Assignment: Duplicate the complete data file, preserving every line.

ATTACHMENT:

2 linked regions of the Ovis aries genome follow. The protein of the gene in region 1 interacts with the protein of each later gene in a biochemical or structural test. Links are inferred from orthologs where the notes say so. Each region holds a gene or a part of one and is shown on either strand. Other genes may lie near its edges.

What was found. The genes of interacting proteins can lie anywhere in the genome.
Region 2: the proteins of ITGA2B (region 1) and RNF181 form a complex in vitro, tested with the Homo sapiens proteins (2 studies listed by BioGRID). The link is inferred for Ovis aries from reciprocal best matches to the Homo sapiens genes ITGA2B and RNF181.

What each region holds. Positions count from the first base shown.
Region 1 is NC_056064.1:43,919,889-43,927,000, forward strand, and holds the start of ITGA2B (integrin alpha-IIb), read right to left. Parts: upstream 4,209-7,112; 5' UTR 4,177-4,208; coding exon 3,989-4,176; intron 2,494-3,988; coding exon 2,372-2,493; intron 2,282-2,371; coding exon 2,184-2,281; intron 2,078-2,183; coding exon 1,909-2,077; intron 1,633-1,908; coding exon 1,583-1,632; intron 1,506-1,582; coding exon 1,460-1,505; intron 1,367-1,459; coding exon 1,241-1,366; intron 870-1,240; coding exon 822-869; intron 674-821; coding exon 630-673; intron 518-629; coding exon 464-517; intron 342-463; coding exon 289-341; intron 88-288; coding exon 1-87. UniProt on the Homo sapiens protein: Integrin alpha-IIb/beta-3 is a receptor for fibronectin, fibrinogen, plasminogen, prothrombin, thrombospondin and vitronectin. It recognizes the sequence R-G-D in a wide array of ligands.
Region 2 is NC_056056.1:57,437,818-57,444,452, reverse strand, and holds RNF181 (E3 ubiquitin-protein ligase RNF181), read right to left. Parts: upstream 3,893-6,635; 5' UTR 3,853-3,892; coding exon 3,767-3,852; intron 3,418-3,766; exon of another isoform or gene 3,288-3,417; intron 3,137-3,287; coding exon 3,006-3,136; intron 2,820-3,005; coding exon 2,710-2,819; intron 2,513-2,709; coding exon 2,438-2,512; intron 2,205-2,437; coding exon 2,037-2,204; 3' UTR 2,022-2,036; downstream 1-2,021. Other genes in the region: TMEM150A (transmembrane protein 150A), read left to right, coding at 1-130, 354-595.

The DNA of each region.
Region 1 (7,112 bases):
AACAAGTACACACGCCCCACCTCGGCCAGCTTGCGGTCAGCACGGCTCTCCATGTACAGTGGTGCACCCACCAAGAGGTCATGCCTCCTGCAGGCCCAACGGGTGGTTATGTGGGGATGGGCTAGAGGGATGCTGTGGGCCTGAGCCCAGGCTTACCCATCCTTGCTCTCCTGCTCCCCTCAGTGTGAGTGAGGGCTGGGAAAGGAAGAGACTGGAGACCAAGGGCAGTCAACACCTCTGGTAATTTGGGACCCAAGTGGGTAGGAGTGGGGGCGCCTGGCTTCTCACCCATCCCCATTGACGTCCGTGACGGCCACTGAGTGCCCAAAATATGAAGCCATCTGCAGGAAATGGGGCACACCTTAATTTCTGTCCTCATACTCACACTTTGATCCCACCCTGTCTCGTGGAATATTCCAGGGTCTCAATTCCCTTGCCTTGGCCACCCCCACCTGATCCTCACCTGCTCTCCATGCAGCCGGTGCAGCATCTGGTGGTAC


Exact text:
2 linked regions of the Ovis aries genome follow. The protein of the gene in region 1 interacts with the protein of each later gene in a biochemical or structural test. Links are inferred from orthologs where the notes say so. Each region holds a gene or a part of one and is shown on either strand. Other genes may lie near its edges.

What was found. The genes of interacting proteins can lie anywhere in the genome.
Region 2: the proteins of ITGA2B (region 1) and RNF181 form a complex in vitro, tested with the Homo sapiens proteins (2 studies listed by BioGRID). The link is inferred for Ovis aries from reciprocal best matches to the Homo sapiens genes ITGA2B and RNF181.

What each region holds. Positions count from the first base shown.
Region 1 is NC_056064.1:43,919,889-43,927,000, forward strand, and holds the start of ITGA2B (integrin alpha-IIb), read right to left. Parts: upstream 4,209-7,112; 5' UTR 4,177-4,208; coding exon 3,989-4,176; intron 2,494-3,988; coding exon 2,372-2,493; intron 2,282-2,371; coding exon 2,184-2,281; intron 2,078-2,183; coding exon 1,909-2,077; intron 1,633-1,908; coding exon 1,583-1,632; intron 1,506-1,582; coding exon 1,460-1,505; intron 1,367-1,459; coding exon 1,241-1,366; intron 870-1,240; coding exon 822-869; intron 674-821; coding exon 630-673; intron 518-629; coding exon 464-517; intron 342-463; coding exon 289-341; intron 88-288; coding exon 1-87. UniProt on the Homo sapiens protein: Integrin alpha-IIb/beta-3 is a receptor for fibronectin, fibrinogen, plasminogen, prothrombin, thrombospondin and vitronectin. It recognizes the sequence R-G-D in a wide array of ligands.
Region 2 is NC_056056.1:57,437,818-57,444,452, reverse strand, and holds RNF181 (E3 ubiquitin-protein ligase RNF181), read right to left. Parts: upstream 3,893-6,635; 5' UTR 3,853-3,892; coding exon 3,767-3,852; intron 3,418-3,766; exon of another isoform or gene 3,288-3,417; intron 3,137-3,287; coding exon 3,006-3,136; intron 2,820-3,005; coding exon 2,710-2,819; intron 2,513-2,709; coding exon 2,438-2,512; intron 2,205-2,437; coding exon 2,037-2,204; 3' UTR 2,022-2,036; downstream 1-2,021. Other genes in the region: TMEM150A (transmembrane protein 150A), read left to right, coding at 1-130, 354-595.

The DNA of each region.
Region 1 (7,112 bases):
AACAAGTACACACGCCCCACCTCGGCCAGCTTGCGGTCAGCACGGCTCTCCATGTACAGTGGTGCACCCACCAAGAGGTCATGCCTCCTGCAGGCCCAACGGGTGGTTATGTGGGGATGGGCTAGAGGGATGCTGTGGGCCTGAGCCCAGGCTTACCCATCCTTGCTCTCCTGCTCCCCTCAGTGTGAGTGAGGGCTGGGAAAGGAAGAGACTGGAGACCAAGGGCAGTCAACACCTCTGGTAATTTGGGACCCAAGTGGGTAGGAGTGGGGGCGCCTGGCTTCTCACCCATCCCCATTGACGTCCGTGACGGCCACTGAGTGCCCAAAATATGAAGCCATCTGCAGGAAATGGGGCACACCTTAATTTCTGTCCTCATACTCACACTTTGATCCCACCCTGTCTCGTGGAATATTCCAGGGTCTCAATTCCCTTGCCTTGGCCACCCCCACCTGATCCTCACCTGCTCTCCATGCAGCCGGTGCAGCATCTGGTGGTAC